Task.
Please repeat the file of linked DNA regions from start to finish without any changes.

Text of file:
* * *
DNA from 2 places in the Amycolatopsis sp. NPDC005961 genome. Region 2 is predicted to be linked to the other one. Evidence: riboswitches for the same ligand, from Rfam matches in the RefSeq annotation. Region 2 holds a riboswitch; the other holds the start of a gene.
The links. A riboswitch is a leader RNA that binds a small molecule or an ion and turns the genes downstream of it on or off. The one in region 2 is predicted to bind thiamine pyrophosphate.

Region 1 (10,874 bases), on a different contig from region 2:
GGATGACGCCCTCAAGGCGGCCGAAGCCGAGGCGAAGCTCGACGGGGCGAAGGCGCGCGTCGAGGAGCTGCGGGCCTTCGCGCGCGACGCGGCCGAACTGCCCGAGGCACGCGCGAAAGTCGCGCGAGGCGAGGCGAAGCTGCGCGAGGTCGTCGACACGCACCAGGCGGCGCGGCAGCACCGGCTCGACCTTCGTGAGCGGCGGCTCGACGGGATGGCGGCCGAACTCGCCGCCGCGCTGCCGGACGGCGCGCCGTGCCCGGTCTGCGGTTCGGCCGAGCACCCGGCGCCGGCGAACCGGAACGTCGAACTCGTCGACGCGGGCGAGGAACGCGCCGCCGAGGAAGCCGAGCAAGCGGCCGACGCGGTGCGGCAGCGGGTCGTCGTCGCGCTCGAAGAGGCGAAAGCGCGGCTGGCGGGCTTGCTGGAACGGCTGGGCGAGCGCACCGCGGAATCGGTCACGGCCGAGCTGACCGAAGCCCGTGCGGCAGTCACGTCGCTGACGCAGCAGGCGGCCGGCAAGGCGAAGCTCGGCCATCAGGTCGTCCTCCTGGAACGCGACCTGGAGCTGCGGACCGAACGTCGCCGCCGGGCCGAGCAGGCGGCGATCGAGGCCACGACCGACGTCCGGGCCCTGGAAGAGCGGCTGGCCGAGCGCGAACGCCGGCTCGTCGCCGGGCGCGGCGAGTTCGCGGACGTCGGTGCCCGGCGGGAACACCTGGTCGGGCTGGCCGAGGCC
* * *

DNA from 2 places in the Amycolatopsis sp. NPDC005961 genome. Region 2 is predicted to be linked to the other one. Evidence: riboswitches for the same ligand, from Rfam matches in the RefSeq annotation. Region 2 holds a riboswitch; the other holds the start of a gene.
The links. A riboswitch is a leader RNA that binds a small molecule or an ion and turns the genes downstream of it on or off. The one in region 2 is predicted to bind thiamine pyrophosphate.

Region 1 (10,874 bases), on a different contig from region 2:
GGATGACGCCCTCAAGGCGGCCGAAGCCGAGGCGAAGCTCGACGGGGCGAAGGCGCGCGTCGAGGAGCTGCGGGCCTTCGCGCGCGACGCGGCCGAACTGCCCGAGGCACGCGCGAAAGTCGCGCGAGGCGAGGCGAAGCTGCGCGAGGTCGTCGACACGCACCAGGCGGCGCGGCAGCACCGGCTCGACCTTCGTGAGCGGCGGCTCGACGGGATGGCGGCCGAACTCGCCGCCGCGCTGCCGGACGGCGCGCCGTGCCCGGTCTGCGGTTCGGCCGAGCACCCGGCGCCGGCGAACCGGAACGTCGAACTCGTCGACGCGGGCGAGGAACGCGCCGCCGAGGAAGCCGAGCAAGCGGCCGACGCGGTGCGGCAGCGGGTCGTCGTCGCGCTCGAAGAGGCGAAAGCGCGGCTGGCGGGCTTGCTGGAACGGCTGGGCGAGCGCACCGCGGAATCGGTCACGGCCGAGCTGACCGAAGCCCGTGCGGCAGTCACGTCGCTGACGCAGCAGGCGGCCGGCAAGGCGAAGCTCGGCCATCAGGTCGTCCTCCTGGAACGCGACCTGGAGCTGCGGACCGAACGTCGCCGCCGGGCCGAGCAGGCGGCGATCGAGGCCACGACCGACGTCCGGGCCCTGGAAGAGCGGCTGGCCGAGCGCGAACGCCGGCTCGTCGCCGGGCGCGGCGAGTTCGCGGACGTCGGTGCCCGGCGGGAACACCTGGTCGGGCTGGCCGAGGCC